If anything, I hope to live this newest part of my life out loud, as I believe I always have. I hope that by knowing my life, others will see that AIDS is by far a disease that cannot be shelved – it deserves to be front and center and the needs of older people living with HIV must be addressed. Treatments have been helpful- but we don’t know about the long term effects. We are developing many diseases that are “non-AIDS” related because our bodies have been through an assault by the virus and the drugs we take for that virus for decades. And I hope that by knowing my life there may be one young man or young woman who will be reminded that this disease is still difficult before making a bad decision. AIDS isn’t as easy as taking a few meds a couple of times a day. It’s reach is long- a lifetime in fact- and its effects are profound.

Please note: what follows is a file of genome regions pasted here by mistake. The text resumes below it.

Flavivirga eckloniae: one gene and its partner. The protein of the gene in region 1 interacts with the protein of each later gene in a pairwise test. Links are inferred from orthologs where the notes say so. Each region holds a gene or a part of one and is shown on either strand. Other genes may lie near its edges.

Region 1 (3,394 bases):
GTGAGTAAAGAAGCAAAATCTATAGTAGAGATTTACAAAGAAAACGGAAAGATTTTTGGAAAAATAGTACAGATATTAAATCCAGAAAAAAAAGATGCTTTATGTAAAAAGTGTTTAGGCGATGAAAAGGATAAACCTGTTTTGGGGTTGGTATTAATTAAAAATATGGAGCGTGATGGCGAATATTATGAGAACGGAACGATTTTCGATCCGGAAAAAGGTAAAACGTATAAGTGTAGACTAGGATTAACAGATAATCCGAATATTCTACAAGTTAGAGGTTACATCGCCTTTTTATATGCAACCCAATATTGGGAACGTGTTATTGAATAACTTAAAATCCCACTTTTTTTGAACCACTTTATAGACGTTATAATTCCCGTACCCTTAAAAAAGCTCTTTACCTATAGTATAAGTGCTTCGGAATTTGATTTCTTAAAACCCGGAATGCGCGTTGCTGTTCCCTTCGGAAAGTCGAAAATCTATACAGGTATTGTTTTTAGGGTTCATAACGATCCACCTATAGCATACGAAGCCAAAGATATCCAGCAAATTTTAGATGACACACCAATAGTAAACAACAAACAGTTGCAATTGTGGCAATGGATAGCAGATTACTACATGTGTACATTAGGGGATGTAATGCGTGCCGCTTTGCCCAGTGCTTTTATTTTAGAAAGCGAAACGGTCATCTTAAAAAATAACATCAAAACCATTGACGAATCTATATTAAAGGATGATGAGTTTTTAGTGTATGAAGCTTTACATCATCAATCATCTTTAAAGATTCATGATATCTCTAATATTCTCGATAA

My best friend has a birthday this Wednesday- June 2nd- he’ll be 12. He’s my beagle Darwin. When I was a child I was dog obsessed- my first steps were taken trying to pet a neighbor’s dog. We had a few dogs during my childhood but my mother was… How shall I politely put it? …Difficult. She had no patience for children let alone dogs. The three dogs we had (a boxer, a poodle and a dachshund) never lasted with our family more than a few months. I absolutely adored the little black and red dachshund- Schroeder. He was miserable because he wasn’t allowed to be a puppy and not surprisingly he started getting a little neurotic. The best decision was to give him to a loving family where he would be allowed to be a dog. I loved him and to this day keep that love in my heart.